The chairman of Wynn Resorts Ltd.’s board of directors on Monday elaborated on CEO Matt Maddox’s planned departure from the company and hinted that he may pursue a nongaming position after he leaves.
In a Friday statement, Chairman Phil Satre said it was Maddox’s choice to leave the company and that the board of directors tried to convince him to stay.
Maddox and Wynn Resorts surprised the gaming industry Nov. 10 when it was announced that Maddox, a 20-year Wynn employee, would leave on Jan. 31 and President and Chief Financial Officer Craig Billings would take the CEO role the next day.
Maddox said he yearned for a new challenge and had been with the company long enough, with almost four of his 20 years as CEO when he succeeded former Chairman and CEO Steve Wynn in February 2018.
“Matt led our company through two of the most fundamentally challenging events any executive could possibly expect: the abrupt departure of a founder and a pandemic,” Satre said in the statement. “Most companies would hope to emerge merely intact, at best, on the other side of those events. Remarkably, Matt’s stewardship resulted in a Wynn Resorts stronger and more stable than it has ever been.”
Satre said he made the statement because “much has been written and said in the news and elsewhere about Matt Maddox’s decision to step down” and he added that no one is more familiar with the transition than him.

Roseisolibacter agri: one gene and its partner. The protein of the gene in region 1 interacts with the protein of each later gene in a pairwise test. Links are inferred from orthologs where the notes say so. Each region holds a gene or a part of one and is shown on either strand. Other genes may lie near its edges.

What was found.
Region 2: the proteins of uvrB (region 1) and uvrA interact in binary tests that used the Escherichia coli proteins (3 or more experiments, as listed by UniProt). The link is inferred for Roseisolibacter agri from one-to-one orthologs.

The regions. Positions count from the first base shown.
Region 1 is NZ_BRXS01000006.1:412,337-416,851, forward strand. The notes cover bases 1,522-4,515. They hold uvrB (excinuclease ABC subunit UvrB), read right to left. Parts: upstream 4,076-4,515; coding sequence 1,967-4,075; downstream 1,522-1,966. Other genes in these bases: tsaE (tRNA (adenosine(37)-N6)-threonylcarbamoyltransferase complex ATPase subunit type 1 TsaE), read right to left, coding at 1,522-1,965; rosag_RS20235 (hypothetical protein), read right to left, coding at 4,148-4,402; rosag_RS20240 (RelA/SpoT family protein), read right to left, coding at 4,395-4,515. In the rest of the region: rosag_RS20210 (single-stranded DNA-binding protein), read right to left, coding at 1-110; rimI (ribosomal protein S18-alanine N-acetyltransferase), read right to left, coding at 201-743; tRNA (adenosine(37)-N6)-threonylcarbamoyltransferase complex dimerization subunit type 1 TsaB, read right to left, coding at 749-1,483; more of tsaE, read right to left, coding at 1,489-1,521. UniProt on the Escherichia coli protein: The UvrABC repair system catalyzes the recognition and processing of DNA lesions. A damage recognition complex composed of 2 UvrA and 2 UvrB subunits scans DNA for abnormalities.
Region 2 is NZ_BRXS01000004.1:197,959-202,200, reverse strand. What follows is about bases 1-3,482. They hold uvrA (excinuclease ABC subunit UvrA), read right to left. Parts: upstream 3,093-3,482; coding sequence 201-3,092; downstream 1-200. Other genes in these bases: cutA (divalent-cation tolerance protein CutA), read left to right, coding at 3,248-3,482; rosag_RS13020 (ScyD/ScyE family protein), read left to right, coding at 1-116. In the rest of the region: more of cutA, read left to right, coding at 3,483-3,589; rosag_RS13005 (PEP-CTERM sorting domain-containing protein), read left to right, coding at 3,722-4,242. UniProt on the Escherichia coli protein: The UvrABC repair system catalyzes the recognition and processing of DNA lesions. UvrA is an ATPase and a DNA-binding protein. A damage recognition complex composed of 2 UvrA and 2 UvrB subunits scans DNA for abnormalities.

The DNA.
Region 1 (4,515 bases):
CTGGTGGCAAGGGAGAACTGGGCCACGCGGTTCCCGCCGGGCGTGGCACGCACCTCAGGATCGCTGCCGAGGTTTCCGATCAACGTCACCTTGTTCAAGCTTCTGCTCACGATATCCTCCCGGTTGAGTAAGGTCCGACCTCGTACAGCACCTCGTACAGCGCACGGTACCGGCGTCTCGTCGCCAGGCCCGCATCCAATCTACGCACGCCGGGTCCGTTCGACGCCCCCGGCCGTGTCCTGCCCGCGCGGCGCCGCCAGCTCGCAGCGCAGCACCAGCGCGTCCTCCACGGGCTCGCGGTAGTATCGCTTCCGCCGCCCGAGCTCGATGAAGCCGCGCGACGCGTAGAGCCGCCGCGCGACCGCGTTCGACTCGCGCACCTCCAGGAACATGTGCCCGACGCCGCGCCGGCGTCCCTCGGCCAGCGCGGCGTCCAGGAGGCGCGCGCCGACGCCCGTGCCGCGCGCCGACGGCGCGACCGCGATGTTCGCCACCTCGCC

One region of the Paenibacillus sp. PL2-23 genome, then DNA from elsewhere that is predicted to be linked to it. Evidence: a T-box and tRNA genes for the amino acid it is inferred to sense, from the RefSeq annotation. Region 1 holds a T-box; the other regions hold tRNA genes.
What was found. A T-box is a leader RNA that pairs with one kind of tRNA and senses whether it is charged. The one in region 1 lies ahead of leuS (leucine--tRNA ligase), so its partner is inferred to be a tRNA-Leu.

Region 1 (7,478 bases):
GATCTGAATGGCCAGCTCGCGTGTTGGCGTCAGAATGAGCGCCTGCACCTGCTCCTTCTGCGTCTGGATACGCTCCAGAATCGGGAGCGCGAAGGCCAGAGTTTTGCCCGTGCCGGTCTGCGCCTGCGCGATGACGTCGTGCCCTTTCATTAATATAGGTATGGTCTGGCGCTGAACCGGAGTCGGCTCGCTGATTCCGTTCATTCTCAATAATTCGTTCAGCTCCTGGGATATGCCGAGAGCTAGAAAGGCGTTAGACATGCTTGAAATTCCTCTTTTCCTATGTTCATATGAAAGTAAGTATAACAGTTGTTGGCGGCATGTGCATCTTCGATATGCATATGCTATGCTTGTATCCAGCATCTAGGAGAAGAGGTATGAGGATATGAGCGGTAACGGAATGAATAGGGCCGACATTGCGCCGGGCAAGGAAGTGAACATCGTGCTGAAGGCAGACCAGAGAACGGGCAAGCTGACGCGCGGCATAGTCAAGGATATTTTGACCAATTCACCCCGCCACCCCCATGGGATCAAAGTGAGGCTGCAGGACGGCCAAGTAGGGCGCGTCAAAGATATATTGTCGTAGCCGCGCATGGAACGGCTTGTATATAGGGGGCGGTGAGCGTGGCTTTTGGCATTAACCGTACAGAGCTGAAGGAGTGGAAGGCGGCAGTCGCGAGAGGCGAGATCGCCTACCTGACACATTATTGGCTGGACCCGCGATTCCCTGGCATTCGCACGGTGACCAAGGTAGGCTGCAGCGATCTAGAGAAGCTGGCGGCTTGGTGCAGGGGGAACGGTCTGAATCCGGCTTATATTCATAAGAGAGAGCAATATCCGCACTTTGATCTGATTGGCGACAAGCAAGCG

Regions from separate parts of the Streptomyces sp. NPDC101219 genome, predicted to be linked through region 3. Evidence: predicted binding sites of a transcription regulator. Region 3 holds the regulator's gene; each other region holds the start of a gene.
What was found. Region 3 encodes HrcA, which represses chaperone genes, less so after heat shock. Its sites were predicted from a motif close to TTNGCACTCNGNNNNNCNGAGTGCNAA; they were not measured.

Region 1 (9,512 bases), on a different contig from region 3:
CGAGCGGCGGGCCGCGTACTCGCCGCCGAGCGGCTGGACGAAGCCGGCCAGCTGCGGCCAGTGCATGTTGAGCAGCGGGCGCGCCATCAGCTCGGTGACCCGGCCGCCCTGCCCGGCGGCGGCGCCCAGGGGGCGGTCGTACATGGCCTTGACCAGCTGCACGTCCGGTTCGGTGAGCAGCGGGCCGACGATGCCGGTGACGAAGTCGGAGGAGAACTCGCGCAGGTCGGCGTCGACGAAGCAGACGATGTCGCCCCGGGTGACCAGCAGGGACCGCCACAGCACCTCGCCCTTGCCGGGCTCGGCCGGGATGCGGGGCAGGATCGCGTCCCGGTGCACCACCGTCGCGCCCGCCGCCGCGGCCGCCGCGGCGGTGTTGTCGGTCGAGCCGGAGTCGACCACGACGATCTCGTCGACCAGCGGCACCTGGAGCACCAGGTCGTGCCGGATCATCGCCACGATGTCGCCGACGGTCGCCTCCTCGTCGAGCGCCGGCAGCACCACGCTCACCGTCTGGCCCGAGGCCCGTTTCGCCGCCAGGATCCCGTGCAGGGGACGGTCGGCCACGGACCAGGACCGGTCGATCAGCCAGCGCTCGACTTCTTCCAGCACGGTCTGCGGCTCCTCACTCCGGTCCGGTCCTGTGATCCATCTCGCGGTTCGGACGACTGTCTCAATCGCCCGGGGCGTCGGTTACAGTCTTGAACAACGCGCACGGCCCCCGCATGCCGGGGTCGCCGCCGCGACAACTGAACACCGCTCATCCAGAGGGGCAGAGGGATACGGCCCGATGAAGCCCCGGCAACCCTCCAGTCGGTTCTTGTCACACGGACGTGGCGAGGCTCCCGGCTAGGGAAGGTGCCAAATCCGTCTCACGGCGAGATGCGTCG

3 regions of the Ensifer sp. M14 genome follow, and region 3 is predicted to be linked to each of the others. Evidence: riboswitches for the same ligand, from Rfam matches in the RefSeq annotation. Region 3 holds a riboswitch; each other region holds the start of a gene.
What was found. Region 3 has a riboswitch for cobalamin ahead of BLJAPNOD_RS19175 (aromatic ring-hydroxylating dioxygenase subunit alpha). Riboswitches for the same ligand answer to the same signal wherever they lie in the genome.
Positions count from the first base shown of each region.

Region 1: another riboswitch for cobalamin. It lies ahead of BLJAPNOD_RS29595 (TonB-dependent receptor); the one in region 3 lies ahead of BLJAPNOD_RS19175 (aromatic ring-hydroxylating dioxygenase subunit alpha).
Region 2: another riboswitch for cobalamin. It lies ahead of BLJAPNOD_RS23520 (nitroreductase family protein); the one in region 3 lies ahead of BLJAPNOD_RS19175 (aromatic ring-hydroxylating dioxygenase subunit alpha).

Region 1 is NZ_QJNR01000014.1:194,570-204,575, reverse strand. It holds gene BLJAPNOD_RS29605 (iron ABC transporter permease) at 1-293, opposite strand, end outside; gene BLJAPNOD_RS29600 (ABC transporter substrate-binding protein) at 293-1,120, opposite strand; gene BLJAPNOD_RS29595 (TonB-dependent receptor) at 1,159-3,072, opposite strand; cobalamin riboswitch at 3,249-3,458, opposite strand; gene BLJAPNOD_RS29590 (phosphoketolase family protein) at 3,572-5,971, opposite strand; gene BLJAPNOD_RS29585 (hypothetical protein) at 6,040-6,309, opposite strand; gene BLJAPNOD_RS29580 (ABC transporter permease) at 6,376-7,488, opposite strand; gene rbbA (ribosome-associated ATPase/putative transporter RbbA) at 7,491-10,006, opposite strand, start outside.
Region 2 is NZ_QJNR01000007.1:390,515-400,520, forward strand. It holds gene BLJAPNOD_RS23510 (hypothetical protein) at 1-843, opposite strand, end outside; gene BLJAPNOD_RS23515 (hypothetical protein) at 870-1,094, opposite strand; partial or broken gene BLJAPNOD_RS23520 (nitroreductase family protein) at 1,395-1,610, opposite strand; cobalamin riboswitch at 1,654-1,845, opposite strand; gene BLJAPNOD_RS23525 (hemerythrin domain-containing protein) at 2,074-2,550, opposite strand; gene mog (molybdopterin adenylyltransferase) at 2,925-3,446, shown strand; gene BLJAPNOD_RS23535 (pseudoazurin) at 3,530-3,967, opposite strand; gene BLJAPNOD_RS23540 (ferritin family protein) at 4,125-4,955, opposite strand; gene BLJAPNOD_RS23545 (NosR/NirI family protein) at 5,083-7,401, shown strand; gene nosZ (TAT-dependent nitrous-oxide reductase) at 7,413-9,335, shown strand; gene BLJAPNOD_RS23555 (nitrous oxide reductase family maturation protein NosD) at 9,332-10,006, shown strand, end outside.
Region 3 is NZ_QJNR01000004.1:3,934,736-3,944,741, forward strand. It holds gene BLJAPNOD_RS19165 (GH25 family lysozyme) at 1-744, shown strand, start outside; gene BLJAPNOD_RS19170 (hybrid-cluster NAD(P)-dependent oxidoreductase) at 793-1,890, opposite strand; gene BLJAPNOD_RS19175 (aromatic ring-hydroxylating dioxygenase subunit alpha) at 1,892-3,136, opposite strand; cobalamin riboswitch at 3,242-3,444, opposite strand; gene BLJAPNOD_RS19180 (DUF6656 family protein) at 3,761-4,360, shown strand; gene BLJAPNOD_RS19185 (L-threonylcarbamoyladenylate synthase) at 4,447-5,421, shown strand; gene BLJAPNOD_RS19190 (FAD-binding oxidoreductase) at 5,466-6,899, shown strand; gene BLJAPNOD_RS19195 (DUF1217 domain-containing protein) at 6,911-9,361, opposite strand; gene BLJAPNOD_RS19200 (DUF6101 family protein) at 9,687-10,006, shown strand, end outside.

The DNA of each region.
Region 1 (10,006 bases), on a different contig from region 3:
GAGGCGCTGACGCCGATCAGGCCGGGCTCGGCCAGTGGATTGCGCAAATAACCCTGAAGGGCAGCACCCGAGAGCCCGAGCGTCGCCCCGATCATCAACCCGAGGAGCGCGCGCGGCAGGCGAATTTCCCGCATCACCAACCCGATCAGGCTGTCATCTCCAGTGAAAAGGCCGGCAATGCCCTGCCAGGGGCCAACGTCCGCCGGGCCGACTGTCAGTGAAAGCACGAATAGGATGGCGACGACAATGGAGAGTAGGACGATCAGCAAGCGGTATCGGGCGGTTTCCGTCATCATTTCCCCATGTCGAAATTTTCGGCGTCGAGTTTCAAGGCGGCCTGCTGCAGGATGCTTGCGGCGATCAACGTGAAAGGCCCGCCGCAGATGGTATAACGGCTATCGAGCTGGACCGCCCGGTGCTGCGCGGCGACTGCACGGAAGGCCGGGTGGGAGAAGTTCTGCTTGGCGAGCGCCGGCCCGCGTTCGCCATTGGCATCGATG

“Matt’s unqualified success as a CEO has led him to have many fans,” Satre said. “Our employees view him as their advocate (no small feat for a CEO). Our communities and elected officials appreciate his integrity and honesty, and our regulators appreciate the difficult work he has accomplished.
“Matt’s reputation with shareholders is second to none. He has delivered results that outstrip all competitors in Las Vegas and in Boston — a first in our company’s history. Regarding the performance of our stock price (our competitive set is casino resort companies with more than 50 percent of their operations in Macao, namely Las Vegas Sands and Melco Resorts & Entertainment), we outperform our peer set.”
Rough stock ride
Wynn stock has experienced a turbulent ride since Wynn’s departure. The stock was trading at more than $160 a share when Wynn left the company over sexual harassment allegations. He has said he has never harassed anyone.
In April and May 2018, shares traded at more than $190. By October and November that year, they fell below $100.
When casinos in Las Vegas, Boston and Macao were closed by the coronavirus pandemic in March 2020, stock dipped to around $50 a share. It has since recovered to more than $90 a share.
On Monday, Wynn shares closed up $3.63, 4 percent, to $94.34 a share in average volume trading.
Reviews in Macao
Companies operating in Macao will undergo review by Macao’s government next year in a concession renewal process. Sands, Wynn and MGM Resorts International are Las Vegas-based companies that will be a part of that process.
Maddox, the first Wynn employee to work in Macao in 2002, was specifically asked by the board of directors to stay on its Wynn Macau board because of his familiarity with the process and the landscape. He also has been asked to stay on the Wynn Interactive board. Maddox has agreed to serve on those boards through 2022.